During the Superbowl in January 1984, Apple introduced the Macintosh personal computer with an Orwellian T.V. commercial directed by none other than Ridley Scott. It depicted one brave woman breaking free from a dystopian society indoctrinated by propaganda and police-state pomp and circumstance. The commercial ends with the tagline, “you’ll see why 1984 won’t be like ‘1984’.”
The 60-second spot mentioned the computer only once and said nothing about its capacity or capabilities. Yet, this commercial has been lauded for years as advertising genius because it put everyone on notice that change was coming.
While the commercial was considered groundbreaking at the time, the fact is, Apple employed a tactic that’s been used successfully for thousands of years. It didn’t try to build brand value by selling a product, it sold a promise.
The earliest Egyptians branded pyramids, murals, and sarcophagi with the names of rulers whose stories were remarkable or inspiring. Ancient Norseman used the term brandr to describe their early rituals of staking claim to property or livestock. Ancient Roman artisans and manufacturers signed their glassworks and developed a method of trademarking their oil lamps.
The Munich Cage Cup (4th Century AC). Inscription: "Bibe multis annis" (Drink and you will live for many years)
All of these ancient civilizations employed these methods to make the promise to would-be patrons, prospects, and pursuers that whatever they sought could be found within. That’s branding in its truest form.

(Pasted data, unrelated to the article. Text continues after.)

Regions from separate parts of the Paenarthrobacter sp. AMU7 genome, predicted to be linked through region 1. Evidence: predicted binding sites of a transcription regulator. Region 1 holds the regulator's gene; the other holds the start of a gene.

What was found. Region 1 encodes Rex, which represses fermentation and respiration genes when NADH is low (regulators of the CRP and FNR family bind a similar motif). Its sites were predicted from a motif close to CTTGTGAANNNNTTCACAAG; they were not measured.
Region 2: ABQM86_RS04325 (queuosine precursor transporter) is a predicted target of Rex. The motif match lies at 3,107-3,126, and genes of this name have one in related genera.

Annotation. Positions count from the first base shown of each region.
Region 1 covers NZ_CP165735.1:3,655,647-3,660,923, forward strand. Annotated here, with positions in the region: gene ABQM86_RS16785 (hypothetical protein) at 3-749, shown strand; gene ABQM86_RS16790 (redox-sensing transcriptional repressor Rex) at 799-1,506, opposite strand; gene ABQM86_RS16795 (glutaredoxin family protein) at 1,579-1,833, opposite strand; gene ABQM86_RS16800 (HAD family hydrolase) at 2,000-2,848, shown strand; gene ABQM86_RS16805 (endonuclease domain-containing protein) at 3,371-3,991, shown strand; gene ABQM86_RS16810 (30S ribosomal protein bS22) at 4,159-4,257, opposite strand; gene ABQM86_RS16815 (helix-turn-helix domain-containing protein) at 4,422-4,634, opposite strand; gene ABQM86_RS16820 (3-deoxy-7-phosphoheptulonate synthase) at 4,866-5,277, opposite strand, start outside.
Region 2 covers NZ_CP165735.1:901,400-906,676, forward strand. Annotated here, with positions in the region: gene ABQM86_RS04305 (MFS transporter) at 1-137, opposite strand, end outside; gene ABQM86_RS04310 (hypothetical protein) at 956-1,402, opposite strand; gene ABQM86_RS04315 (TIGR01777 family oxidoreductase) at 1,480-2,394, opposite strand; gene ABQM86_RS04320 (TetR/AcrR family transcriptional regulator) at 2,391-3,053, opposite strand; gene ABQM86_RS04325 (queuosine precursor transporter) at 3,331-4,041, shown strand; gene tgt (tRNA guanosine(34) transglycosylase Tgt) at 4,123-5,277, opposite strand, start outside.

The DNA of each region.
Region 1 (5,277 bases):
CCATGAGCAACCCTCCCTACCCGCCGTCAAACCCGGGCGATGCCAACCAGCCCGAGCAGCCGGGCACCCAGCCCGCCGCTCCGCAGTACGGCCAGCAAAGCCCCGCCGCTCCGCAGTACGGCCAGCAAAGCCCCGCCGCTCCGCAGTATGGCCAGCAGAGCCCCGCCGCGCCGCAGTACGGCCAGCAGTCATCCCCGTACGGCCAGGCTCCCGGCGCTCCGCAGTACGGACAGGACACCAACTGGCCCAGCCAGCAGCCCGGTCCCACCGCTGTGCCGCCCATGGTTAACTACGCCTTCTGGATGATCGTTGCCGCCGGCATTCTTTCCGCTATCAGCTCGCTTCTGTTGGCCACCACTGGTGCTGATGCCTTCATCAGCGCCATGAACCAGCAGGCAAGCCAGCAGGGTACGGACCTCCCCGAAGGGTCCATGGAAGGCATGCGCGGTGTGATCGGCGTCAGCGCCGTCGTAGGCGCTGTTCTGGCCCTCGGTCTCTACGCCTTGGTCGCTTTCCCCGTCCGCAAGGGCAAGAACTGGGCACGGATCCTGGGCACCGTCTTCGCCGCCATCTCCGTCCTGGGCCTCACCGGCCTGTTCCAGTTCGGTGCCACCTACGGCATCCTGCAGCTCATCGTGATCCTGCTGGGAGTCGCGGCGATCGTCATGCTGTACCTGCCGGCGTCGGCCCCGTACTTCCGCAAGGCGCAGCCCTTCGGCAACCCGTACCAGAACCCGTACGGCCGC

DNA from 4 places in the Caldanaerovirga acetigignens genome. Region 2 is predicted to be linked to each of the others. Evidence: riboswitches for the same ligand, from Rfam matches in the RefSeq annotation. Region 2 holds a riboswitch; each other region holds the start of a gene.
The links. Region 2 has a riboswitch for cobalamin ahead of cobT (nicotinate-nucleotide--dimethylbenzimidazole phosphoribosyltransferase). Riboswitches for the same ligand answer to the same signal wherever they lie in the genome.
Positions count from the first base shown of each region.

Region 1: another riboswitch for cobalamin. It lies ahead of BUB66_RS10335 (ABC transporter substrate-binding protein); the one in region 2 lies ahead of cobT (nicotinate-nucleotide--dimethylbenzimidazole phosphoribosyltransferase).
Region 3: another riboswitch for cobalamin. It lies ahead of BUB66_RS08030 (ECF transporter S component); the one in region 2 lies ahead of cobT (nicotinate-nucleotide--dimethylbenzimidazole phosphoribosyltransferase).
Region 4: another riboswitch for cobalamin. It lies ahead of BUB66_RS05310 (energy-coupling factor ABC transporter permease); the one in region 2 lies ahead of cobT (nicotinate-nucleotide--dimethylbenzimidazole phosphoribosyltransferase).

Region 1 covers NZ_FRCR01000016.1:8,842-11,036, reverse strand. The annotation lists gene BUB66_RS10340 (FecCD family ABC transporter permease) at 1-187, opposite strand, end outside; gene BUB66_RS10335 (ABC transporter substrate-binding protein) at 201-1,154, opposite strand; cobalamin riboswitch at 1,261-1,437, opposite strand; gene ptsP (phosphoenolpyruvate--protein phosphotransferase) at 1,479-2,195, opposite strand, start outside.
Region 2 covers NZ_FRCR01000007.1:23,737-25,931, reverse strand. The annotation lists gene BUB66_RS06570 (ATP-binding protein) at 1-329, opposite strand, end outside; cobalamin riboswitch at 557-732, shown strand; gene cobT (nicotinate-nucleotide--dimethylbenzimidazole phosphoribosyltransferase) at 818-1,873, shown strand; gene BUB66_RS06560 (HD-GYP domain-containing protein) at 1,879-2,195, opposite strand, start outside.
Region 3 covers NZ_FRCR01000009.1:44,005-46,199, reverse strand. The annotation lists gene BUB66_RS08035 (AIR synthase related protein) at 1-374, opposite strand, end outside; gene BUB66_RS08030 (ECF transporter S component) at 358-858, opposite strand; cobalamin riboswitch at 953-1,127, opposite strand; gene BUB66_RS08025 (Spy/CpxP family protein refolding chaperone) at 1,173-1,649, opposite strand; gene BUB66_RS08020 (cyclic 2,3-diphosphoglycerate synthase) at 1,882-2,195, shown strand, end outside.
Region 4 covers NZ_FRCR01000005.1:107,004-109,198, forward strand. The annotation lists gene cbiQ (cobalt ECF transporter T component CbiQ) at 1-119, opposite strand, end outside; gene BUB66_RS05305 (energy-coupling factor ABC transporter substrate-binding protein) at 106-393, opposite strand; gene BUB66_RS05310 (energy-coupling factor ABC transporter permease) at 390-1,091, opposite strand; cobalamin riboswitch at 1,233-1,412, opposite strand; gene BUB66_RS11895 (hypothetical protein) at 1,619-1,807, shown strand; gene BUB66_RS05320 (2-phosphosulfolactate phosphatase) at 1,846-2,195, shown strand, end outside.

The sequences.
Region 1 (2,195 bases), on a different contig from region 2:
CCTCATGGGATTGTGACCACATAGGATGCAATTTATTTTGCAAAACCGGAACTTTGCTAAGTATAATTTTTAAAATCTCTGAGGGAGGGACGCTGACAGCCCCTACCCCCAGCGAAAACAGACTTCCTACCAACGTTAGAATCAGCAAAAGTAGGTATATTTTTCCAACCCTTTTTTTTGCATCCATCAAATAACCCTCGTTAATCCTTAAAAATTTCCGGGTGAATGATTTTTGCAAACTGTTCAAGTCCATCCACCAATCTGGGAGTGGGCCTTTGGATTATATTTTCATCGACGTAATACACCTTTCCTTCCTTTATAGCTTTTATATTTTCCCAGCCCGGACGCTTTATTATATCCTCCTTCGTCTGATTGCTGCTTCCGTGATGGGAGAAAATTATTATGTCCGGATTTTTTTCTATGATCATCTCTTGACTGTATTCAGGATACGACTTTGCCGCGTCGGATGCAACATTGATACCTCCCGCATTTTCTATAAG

But, building your brand in today’s marketplace takes a bit more than a strategically placed pile of smoldering wood or a cunningly carved sarcophagus. If you want to drive revenue, you need to build your brand, which means you need to be able to credit growth or decline to strategic decisions. To do that, you need baseline brand metrics to measure.
Don’t worry, I’m here to explain what to measure and how to do it. In this article, we'll share the metrics you'll need. (Head over here if you want to learn more about the brand measurement process in general).
Awareness refers to a brand’s strength in the minds of consumers. Consumers can’t buy your product or service if they don’t know you exist and awareness will uncover the percentage of consumers in your market that know you exist.
Awareness measures the portion of a market that can identify a brand when either prompted with a list of brands (i.e., aided awareness or recognition) or unprompted but provided a category (i.e., unaided awareness or recall).
Example of the brand metric: Aided awareness
One of the best ways to prompt awareness is by asking survey respondents a simple question: When it comes to <category or industry> what brands come to mind? There are typically three approaches to measuring awareness, all of which stem from classic market research methods:
Aided Awareness: Consumers are provided with a list of brands and are asked which ones they recognize.
Unaided Awareness: Consumers are asked to name the brands they know within a particular product category
Logo Recognition: Consumers are given a set of logos and asked to identify which they've seen before
Example of the brand metric: Unaided awareness
Brand frequency is a measure of how often consumers hear about a given brand across all forms of media. If people hear about you often, it means you're either advertising a lot or you have a ton of word-of-mouth buzz around your brand.